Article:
“Darn….I am fed up with my boss, and there are no jobs in this stagnant economy! I’ve always dreamt of doing something of my own, and maybe that time is now!”
Does this sound like you?
Starting a small business is something that perhaps most of us dream about. After all, what’s not to love about being the boss or not having a 9 to 6 routine.
But, are you really ready to dive in?
One of my favorite shows on TV is the SharkTank, where small business owners pitch their products/ services/ and new business ideas to established business moguls such as Barbara Corcoran and Mark Cuban. As per Ivana Taylor, founder of DIYMarketers, the entrepreneurs who appear on the show Shark Tank are perfect examples of entrepreneurs who “are so driven by the need to solve a problem that they devote their life and savings. They can’t imagine doing anything else.”
Starting a small business will require time and energy, and all the positive attitude, and creativity you can muster. The answer as to when is the right time to start a small business, is akin to asking someone, “Whom should I marry?” The decision of when to begin has to be made by you.
However, as with evaluating whether or not you ready for marriage, you have to assess some do’s and don’t before deciding to become an entrepreneur. Before you start your business, spend considerable time scoping the market opportunity, identifying what makes your business idea unique, and whether you have enough savings to support yourself for at least two years without a paycheck.
Answering the following questions will help you to arrive at a decision if ‘now’ is the time to start a small business from home.
1. Are you passionate about what your business idea? At the very least, is the business idea something that you are really interested in starting? Do you believe that this is something you will enjoy or be good at?
2. Do you have the experience, skills, or professional network to succeed in the marketplace? Has your existing profession prepared you for success in the industry you plan to start a business? Have you spent considerable time reading up on the industry and the opportunities it presents?
3. Can you commit the money and time needed for the venture? Do you have access to the funds to get started? ( e.g. for procuring the raw material, manufacturing the product through an off-site business partner, or maintaining a minimum level of inventory to start with).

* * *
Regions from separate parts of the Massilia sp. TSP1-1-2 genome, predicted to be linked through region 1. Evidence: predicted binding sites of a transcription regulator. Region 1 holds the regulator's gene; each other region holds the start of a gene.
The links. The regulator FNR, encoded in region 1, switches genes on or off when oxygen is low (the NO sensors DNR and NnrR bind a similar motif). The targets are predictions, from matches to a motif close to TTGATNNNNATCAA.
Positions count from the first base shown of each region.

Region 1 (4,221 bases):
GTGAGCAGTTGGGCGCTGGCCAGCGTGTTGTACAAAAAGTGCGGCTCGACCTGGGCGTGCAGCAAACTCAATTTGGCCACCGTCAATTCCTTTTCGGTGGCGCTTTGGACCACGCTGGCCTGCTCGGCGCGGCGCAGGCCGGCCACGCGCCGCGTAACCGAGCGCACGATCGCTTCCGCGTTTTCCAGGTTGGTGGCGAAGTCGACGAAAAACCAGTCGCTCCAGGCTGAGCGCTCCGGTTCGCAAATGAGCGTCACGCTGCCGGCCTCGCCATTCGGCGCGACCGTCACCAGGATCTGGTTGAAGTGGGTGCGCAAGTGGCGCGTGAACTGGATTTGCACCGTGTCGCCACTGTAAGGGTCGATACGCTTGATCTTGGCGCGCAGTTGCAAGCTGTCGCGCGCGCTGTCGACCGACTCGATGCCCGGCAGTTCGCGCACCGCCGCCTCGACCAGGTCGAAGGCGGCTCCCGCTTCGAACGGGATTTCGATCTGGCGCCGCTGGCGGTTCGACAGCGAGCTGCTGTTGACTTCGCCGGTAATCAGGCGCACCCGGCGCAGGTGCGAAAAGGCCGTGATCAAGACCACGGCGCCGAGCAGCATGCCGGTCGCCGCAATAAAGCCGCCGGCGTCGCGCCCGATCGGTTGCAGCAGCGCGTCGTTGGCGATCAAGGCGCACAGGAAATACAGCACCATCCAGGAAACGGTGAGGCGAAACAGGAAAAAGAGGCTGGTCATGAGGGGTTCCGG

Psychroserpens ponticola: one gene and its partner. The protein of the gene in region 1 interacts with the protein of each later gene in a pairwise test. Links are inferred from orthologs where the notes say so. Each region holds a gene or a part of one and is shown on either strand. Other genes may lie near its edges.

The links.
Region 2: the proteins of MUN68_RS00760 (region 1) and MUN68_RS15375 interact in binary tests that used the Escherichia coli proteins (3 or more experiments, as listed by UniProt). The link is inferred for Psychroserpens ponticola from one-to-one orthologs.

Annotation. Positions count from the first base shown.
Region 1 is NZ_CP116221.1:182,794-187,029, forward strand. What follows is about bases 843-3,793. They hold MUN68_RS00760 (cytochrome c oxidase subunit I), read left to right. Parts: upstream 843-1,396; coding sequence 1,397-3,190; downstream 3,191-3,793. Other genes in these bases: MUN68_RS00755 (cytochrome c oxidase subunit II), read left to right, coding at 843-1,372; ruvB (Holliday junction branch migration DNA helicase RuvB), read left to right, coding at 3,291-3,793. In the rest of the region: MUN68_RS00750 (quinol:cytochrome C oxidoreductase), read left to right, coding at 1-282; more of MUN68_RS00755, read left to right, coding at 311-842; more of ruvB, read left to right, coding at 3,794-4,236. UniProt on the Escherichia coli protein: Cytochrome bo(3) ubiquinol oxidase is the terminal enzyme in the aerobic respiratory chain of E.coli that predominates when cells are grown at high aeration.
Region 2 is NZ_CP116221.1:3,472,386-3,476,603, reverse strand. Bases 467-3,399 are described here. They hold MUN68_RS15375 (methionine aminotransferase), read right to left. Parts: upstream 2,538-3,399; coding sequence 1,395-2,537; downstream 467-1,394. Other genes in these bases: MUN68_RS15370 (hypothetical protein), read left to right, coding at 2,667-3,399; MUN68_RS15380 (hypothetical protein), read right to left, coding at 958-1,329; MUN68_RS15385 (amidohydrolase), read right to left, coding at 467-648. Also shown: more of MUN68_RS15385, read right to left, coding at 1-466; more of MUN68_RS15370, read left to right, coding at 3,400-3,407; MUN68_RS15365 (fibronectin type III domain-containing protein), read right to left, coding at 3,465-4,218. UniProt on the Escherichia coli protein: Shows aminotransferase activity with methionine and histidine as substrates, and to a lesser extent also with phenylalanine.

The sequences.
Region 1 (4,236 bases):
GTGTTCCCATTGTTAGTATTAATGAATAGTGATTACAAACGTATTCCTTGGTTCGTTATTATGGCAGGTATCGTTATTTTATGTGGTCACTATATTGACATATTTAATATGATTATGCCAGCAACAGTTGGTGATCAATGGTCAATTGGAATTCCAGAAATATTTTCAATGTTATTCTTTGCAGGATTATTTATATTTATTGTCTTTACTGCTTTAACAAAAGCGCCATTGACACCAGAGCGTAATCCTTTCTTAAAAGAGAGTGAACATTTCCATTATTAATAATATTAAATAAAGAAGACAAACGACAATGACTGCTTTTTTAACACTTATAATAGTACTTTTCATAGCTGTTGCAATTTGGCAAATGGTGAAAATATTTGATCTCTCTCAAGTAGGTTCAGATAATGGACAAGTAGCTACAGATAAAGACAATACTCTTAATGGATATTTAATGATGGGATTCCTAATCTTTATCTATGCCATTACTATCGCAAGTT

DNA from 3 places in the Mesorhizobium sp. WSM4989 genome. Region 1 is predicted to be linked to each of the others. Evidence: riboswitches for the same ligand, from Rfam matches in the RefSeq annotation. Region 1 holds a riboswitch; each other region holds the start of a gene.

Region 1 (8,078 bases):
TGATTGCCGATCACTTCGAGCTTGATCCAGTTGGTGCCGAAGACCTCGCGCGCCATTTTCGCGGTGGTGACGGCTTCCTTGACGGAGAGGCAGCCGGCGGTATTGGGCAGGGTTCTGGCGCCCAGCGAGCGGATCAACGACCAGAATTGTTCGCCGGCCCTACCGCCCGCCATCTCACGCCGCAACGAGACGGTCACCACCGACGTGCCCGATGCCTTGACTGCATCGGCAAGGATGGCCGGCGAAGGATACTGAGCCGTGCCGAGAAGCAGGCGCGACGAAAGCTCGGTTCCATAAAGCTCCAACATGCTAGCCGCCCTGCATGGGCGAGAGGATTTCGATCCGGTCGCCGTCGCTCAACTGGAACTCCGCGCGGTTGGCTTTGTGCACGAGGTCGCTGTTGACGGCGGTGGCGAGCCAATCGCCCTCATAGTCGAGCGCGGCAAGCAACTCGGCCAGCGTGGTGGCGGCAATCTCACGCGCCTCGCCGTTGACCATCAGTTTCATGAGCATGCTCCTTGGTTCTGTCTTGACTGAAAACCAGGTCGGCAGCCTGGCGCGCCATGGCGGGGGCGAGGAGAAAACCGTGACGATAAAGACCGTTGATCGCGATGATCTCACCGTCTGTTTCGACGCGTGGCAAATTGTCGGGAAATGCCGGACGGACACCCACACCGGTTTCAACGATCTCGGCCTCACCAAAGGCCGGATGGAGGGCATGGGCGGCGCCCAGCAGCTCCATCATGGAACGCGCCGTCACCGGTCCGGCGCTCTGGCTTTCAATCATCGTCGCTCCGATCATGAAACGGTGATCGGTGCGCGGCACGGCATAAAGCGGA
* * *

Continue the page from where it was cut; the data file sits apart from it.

4. What customer problem are you going to solve? Or how will you be different from the competition? You don’t necessarily have to start something groundbreaking, but you do need to offer a real value for your customers, be it pricing, quality, or overall customer experience.
5. Have you tested your business idea, product or service? For instance, you could have helped a friend with a business problem and discovered that you have a marketable skill. Maybe you designed something that your friends appreciated. If you aren’t convinced, it may be a good idea to hold your day job as you launch your business on a small scale to test the waters.
6. Have you done your preliminary research on demand ( especially local demand if you plan to sell a product), customer needs, suppliers, pricing, and local competition/ business trends?
7. How good are you at taking decisions alone? Because you will most likely be working alone in the initial phase you must be decisive on what you need to focus on at any point in time.
8. Do you have the ability to persuade people? For instance, your skills of persuasion will come in handy when negotiating the price with a customer, or cost with a supplier. You may need to persuade an old friend to work with you on the project.
9. Do you enjoy multitasking and working towards goals? As the sole business owner, you must be a highly organized person to ensure that you focus on every aspect of your business.
10. Are you comfortable working in an unstructured environment, where every day will present its unique set of challenges? Are you an eager learner and someone who enjoys being out of their comfort zone?
It may not be the best time to give up your steady job and start a small business if you have a new baby in the family or if you have a just bought a home on a mortgage. Don’t start a business because you are fed up with your current company and boss; maybe what you need is a new job. And don’t start a business unless you feel genuinely excited and convinced that you have a viable business idea.
On the other hand, as you contemplate starting a small business, there will always be ‘ifs and buts’. The competition will always seem tough, and despite all the market research, there are no guarantees of success. If you are looking for the perfect time and opportunity to start your small business from home, you will be left waiting and wanting.
Starting your small business could be the most rewarding venture of your life; but before you make a start ensure that you have the resources, support, the risk appetite, and the determination to persevere.